Shacknews: What's your honest impression of the Power Glove?

GrandPOObear: The Power Glove is, no joke, the worst way to control video games. It's inaccurate, touchy, random, and only reacts 1/3 of the time. That is not a joke! It also works on soundwaves (I don't get the 80s tech) which seems to be an issue when I have my phone near me. It's impossible to just stay still, as the neutral area is seemingly non-existent, and worst of all it has this black foam that stains your skin while you wear it. I use the Rad Racer settings (it has 12 different programs as they call them for different games) and to move left with those settings, I have to rotate my arm in a way that it really shouldn't rotate, which causes elbow pain.

I will say the button that is triggered by the index finger, though, isn't completely unusable.

Shacknews: What was the toughest thing about this challenge? Was it mostly the limitations of the Power Glove itself?

GrandPOObear: By far, the Power Glove itself is the hardest part, and by extension of that, menuing and overworld movement. I got pretty good at finding a spot where the glove would basically hold left and run, which allowed me to do some speedrun strats that I knew would make the non auto-scrollers easier for me, but just getting to the levels and not using items I would need was extremely difficult, as the Power Glove will just randomly input B, then A if my breath was too deep.

There is one level in World 8, the Airship, that requires some standing still moments, and due to how hard that was I finally broke down and decided to play three extra levels to get a P-Wing and allow us to fly over it, instead of doing the normal Any% route. Accepting that I would need to get that P-Wing was pretty difficult, too.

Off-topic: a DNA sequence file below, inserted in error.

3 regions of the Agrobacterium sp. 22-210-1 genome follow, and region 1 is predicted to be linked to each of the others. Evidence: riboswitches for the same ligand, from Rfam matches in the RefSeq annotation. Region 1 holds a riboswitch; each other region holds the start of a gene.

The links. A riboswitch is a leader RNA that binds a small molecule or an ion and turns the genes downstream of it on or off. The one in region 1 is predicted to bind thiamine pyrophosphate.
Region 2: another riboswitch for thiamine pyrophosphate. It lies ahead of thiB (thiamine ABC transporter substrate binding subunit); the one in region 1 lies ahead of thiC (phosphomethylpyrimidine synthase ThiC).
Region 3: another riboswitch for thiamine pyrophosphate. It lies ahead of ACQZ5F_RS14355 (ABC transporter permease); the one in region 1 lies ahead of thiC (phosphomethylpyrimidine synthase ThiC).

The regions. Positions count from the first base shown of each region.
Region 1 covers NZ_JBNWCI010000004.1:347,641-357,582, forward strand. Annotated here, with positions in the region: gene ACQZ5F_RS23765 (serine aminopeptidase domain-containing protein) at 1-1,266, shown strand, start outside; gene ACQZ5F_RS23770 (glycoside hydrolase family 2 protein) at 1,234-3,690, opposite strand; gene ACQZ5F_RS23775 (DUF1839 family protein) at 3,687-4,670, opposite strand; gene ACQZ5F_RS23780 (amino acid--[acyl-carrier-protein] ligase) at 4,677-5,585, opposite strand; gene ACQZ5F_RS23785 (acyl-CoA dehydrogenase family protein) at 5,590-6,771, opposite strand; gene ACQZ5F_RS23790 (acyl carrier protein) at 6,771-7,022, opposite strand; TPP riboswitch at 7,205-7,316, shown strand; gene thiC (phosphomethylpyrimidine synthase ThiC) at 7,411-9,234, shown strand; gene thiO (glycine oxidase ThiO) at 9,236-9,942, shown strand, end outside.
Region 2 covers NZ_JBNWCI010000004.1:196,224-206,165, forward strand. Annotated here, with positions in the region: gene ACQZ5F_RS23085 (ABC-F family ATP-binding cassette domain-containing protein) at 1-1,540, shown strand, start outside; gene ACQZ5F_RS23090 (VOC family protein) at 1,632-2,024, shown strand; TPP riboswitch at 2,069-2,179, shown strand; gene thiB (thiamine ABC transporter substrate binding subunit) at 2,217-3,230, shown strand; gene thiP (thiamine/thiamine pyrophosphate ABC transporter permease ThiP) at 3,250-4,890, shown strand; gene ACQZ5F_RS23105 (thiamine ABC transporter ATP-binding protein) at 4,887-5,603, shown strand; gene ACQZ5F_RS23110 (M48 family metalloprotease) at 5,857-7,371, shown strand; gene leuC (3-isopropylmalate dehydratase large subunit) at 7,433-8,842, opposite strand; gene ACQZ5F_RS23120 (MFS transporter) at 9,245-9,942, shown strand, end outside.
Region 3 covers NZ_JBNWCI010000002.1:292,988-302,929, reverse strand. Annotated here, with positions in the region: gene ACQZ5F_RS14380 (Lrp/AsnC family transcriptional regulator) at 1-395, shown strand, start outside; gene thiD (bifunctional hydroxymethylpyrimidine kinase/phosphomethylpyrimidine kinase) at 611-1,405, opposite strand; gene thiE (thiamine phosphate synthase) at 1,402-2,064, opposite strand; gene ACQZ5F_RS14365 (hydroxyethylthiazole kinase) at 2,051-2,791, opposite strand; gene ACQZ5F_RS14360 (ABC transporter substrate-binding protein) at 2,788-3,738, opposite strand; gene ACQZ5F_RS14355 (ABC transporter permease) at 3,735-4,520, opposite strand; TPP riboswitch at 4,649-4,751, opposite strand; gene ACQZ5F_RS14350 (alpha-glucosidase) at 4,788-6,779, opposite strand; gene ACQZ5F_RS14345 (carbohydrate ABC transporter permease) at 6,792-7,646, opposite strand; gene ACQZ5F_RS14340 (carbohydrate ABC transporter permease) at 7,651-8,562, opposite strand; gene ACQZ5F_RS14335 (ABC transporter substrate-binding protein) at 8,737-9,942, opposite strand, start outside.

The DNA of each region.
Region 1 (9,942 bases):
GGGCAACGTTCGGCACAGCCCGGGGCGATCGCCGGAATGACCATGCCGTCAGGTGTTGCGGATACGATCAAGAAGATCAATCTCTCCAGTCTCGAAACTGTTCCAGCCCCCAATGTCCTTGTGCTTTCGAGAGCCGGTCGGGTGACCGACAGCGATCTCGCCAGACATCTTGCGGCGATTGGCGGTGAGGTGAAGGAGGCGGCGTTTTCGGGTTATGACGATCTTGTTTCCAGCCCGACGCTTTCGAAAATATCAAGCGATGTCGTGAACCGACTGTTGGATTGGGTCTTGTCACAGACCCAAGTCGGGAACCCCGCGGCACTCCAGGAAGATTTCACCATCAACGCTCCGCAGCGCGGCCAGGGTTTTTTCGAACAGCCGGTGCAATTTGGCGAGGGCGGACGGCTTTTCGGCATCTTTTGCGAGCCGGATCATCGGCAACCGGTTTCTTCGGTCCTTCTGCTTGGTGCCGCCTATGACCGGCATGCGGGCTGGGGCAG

Shacknews: Are there any particular stages that gave you a lot more trouble when you used the Power Glove?

GrandPOObear: Totally! All the levels in World 8 were very difficult. The Airship requires you to get full running jumps from a standstill point, has lots of flying wrenches around, and is just difficult for anyone, no matter how often you have played it. We had to P-Wing that one. [World] 8-1 was really difficult too, as you generally have to do a duck jump. The final level requires some very precision jumps across lava that were not easy to navigate.

Overall, I would say each level besides 1-2 and 8-2 took about an hour each to figure out how I could get through them with the Power Glove's limitations.

Shacknews: Can you see yourself taking the Power Glove to other old-school Mario games? Would you give something like The Lost Levels a shot?

GrandPOObear: 1000 percent! I actually would really like to do a Warpless Mario 3 run next, then take it to at least Mario 1 and Lost Levels. Honestly, [SMB] will be super easy now that I have a good feel for it. Lost levels will take some time, but at its core, it's a much simpler game than Mario 3. Mario 2 USA might be the hardest, as it requires a lot of B button presses, then holds, which doesn't really register too well with the glove.

I also want to try Punch-Out one day and maybe some sort of shooter, like Contra or something. Really depends on how far the community wants me to take it.

GrandPOOBear with Team Stay Hydrated following SGDQ 2018's Super Mario Maker Blind Race

Shacknews: I want to touch on Summer Games Done Quick for a second, particularly the Super Mario Maker Hard Exhibition. What about Lord Pickle King's level stood out to you and made you want to run it during the stream?

GrandPOObear: Well, it was more his style of level that I really wanted to show off. The rest of the guys made their own, and I knew we would have some [Super Mario World] and [New Super Mario Bros.] stuff to show off, but not any SMB1 style. So basically, I went to the flashiest SMB1 level creator that I knew could make me a level in a quick turnaround and got that amazing level in return.